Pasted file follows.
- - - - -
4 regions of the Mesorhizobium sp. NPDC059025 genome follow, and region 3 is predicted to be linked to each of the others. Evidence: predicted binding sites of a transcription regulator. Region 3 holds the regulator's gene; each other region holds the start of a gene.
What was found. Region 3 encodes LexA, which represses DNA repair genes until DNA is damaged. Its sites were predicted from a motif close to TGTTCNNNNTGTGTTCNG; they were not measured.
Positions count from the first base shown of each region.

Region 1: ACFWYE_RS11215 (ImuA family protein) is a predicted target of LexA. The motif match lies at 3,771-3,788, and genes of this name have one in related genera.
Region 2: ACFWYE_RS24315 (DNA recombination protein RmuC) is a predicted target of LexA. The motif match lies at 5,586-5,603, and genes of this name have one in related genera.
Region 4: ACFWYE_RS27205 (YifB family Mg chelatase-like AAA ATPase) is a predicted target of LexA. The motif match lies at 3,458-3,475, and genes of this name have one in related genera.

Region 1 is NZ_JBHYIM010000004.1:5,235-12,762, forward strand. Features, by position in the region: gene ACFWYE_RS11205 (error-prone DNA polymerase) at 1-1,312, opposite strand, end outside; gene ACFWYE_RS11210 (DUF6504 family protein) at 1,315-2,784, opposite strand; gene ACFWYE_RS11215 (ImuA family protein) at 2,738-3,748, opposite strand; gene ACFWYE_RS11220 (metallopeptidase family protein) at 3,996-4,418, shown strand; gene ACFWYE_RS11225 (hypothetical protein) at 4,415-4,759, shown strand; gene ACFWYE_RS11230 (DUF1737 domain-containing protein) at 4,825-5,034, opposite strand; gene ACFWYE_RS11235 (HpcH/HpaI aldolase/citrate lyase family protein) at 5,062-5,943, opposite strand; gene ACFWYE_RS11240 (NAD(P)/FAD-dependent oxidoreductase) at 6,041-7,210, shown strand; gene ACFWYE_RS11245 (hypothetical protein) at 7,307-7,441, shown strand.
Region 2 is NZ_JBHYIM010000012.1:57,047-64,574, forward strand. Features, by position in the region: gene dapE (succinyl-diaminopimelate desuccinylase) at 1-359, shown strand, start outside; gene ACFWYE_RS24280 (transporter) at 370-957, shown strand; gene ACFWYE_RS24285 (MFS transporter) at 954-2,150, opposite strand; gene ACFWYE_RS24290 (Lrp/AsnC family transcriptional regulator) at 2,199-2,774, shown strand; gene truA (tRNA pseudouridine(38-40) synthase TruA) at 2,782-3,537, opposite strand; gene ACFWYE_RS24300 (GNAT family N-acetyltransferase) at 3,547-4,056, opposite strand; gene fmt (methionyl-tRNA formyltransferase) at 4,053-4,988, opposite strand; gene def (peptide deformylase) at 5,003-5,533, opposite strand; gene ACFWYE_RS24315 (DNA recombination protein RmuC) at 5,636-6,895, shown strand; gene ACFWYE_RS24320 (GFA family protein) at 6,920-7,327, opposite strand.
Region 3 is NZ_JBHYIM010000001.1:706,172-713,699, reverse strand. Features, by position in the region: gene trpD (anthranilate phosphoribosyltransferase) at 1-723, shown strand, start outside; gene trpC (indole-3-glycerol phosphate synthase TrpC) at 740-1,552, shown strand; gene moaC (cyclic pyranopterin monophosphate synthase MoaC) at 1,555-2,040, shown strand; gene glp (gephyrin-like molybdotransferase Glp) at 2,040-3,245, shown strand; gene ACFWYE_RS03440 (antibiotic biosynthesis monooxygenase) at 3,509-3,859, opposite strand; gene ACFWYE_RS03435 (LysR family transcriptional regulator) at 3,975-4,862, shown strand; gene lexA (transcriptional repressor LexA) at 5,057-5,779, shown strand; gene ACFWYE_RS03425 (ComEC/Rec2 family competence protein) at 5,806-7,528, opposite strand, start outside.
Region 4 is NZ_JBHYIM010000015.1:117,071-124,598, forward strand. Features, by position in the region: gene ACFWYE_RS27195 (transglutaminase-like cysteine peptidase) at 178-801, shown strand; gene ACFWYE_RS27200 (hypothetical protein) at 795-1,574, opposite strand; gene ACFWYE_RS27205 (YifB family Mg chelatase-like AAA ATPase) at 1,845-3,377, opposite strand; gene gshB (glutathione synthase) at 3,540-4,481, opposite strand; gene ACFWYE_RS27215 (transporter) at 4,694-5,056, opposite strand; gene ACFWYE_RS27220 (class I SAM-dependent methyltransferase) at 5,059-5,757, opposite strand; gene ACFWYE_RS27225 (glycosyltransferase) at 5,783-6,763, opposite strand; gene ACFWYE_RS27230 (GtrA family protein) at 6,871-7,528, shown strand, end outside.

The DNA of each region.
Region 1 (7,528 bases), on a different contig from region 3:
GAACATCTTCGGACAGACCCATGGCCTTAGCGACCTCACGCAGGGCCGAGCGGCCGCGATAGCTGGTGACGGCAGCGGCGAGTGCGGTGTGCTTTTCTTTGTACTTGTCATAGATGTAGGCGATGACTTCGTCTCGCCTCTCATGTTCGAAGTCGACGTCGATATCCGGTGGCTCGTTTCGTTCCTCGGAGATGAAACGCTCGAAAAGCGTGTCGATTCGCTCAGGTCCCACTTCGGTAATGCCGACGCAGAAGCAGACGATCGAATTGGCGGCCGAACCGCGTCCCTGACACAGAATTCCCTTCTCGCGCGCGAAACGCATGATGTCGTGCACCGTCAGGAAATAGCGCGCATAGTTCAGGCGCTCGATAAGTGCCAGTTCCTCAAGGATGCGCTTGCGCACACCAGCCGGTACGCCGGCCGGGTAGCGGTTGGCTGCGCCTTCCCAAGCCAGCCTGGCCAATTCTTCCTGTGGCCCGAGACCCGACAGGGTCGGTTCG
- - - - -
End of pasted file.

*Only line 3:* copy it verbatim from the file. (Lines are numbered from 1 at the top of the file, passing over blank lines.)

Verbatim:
Positions count from the first base shown of each region.